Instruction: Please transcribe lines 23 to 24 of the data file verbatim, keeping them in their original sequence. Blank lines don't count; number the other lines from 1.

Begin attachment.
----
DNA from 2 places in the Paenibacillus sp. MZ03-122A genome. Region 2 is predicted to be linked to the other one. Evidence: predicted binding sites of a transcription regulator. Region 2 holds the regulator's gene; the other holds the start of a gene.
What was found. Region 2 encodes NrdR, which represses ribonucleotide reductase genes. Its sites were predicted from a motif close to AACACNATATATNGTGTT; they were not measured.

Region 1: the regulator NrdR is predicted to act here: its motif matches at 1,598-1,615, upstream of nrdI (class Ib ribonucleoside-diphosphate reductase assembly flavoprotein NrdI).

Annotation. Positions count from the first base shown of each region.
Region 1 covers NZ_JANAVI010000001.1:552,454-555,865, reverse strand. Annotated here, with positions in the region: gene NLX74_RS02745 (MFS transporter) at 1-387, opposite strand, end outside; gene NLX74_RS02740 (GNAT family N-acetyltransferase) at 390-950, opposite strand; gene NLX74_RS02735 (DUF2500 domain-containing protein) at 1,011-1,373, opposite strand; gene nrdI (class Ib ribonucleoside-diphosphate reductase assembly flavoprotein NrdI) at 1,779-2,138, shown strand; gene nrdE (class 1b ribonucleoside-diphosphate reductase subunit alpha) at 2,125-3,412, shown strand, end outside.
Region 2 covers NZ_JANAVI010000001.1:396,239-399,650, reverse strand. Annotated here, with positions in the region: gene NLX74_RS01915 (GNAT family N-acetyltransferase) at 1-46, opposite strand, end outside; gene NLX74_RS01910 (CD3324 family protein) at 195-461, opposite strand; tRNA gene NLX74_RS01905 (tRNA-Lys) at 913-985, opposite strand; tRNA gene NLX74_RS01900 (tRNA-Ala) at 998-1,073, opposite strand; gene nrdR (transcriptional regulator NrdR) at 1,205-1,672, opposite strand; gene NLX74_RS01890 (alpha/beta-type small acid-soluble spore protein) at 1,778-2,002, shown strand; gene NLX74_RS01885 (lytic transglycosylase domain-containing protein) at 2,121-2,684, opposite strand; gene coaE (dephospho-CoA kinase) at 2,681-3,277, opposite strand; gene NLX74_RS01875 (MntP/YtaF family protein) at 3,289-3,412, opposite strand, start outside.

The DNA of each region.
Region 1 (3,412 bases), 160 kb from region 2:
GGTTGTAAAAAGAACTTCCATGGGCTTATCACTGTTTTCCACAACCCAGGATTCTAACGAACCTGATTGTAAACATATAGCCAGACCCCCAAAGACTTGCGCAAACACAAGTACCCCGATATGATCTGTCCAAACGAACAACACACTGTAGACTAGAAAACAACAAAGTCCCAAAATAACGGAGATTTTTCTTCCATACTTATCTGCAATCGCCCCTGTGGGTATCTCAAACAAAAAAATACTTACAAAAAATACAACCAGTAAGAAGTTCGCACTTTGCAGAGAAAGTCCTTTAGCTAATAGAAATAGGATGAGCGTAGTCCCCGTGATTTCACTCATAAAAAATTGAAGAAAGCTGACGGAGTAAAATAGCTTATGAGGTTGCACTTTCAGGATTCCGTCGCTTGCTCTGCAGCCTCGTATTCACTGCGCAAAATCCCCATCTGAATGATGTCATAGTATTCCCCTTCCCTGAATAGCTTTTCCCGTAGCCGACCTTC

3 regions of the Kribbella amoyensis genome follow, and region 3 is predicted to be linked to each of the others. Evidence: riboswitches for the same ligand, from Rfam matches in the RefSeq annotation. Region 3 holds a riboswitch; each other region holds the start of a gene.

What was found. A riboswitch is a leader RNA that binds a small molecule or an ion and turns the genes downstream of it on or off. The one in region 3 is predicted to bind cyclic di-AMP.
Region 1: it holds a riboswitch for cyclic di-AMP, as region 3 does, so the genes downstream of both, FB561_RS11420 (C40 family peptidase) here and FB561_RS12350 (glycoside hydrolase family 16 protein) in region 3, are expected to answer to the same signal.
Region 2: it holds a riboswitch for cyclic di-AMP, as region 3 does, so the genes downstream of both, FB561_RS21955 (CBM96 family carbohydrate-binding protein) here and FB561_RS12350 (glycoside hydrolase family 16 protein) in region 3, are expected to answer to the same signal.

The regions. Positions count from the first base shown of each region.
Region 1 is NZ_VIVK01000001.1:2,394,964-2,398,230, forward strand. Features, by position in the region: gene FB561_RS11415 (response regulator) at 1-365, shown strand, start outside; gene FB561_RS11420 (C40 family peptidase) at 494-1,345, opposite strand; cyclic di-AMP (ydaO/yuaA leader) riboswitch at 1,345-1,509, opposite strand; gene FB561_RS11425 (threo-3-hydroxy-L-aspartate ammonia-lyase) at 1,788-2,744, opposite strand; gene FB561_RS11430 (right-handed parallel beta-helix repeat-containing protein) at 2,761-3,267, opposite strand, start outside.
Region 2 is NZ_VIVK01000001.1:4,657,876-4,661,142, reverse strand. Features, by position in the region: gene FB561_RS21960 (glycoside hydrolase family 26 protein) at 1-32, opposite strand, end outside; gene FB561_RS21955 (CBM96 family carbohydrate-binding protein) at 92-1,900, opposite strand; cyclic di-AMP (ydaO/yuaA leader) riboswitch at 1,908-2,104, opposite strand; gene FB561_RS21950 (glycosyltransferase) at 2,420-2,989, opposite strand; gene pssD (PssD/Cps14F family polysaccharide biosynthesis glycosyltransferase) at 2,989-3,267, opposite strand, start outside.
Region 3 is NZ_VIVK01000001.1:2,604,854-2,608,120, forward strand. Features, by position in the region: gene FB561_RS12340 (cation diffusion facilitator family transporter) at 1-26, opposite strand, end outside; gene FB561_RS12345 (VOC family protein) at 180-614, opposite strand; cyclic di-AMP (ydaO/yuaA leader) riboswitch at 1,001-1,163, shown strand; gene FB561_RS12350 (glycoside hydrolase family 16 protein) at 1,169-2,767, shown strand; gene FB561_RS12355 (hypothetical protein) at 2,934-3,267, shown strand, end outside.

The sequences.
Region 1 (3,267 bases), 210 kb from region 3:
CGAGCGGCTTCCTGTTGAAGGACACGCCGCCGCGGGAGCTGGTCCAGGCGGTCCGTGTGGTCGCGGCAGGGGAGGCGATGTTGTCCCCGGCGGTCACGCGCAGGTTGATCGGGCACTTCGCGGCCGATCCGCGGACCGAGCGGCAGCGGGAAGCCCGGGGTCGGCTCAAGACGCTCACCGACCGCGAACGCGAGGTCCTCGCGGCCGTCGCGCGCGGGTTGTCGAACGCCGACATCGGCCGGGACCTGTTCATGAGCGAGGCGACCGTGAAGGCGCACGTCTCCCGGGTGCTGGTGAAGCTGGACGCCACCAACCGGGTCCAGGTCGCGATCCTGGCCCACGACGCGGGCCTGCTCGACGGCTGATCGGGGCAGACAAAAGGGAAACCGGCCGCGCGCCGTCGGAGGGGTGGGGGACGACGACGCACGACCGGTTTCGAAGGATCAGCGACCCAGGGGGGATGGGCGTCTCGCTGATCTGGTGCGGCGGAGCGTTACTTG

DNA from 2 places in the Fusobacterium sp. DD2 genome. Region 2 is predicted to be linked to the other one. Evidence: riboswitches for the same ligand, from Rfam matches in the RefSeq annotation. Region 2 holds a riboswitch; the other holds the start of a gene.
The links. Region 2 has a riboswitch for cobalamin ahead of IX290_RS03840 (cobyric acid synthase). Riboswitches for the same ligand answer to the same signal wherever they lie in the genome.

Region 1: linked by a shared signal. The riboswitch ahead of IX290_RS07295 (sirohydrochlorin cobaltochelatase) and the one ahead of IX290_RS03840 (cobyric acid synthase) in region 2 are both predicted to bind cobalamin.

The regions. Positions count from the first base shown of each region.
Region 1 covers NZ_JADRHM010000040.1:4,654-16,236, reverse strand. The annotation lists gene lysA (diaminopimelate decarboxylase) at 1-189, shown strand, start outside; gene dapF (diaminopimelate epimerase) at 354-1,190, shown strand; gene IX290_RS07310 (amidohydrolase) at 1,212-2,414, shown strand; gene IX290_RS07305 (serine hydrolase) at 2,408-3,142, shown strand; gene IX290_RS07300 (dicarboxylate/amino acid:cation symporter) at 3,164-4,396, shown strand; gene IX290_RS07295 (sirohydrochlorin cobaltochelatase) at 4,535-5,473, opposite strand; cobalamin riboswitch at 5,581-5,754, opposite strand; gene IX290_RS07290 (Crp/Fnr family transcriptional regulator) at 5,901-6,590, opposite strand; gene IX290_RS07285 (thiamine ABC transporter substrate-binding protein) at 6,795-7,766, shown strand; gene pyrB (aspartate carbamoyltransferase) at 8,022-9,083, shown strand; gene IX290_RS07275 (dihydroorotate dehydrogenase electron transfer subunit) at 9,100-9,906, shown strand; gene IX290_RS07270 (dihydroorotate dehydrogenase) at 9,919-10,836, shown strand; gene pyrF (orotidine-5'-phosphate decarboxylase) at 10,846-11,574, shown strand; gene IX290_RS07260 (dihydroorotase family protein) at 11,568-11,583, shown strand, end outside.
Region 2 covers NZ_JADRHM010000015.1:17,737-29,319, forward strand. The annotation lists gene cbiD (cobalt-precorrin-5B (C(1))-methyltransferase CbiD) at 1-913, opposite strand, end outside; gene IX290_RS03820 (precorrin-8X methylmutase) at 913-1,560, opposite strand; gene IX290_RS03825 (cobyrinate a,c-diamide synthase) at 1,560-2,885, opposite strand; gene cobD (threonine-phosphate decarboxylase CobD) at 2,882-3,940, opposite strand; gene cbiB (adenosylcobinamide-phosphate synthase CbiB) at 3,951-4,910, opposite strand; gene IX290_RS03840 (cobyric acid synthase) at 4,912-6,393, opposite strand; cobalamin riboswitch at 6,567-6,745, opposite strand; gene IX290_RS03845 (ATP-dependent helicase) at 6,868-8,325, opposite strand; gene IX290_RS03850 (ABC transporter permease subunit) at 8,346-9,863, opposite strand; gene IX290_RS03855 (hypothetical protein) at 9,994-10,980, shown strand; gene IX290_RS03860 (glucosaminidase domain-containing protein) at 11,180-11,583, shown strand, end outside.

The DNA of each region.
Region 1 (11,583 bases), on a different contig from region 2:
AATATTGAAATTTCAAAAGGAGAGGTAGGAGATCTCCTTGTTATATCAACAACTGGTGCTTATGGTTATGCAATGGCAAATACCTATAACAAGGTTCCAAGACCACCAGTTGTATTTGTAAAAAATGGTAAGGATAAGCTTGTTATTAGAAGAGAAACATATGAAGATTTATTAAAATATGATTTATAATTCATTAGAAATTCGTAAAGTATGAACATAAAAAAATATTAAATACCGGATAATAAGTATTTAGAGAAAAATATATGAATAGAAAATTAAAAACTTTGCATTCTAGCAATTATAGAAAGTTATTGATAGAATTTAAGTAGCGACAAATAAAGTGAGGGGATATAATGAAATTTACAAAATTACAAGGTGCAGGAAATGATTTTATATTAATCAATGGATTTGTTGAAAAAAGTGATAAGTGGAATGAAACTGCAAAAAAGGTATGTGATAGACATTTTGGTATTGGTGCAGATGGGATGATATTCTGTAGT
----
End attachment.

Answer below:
Region 1: linked by a shared signal. The riboswitch ahead of IX290_RS07295 (sirohydrochlorin cobaltochelatase) and the one ahead of IX290_RS03840 (cobyric acid synthase) in region 2 are both predicted to bind cobalamin.

The regions. Positions count from the first base shown of each region.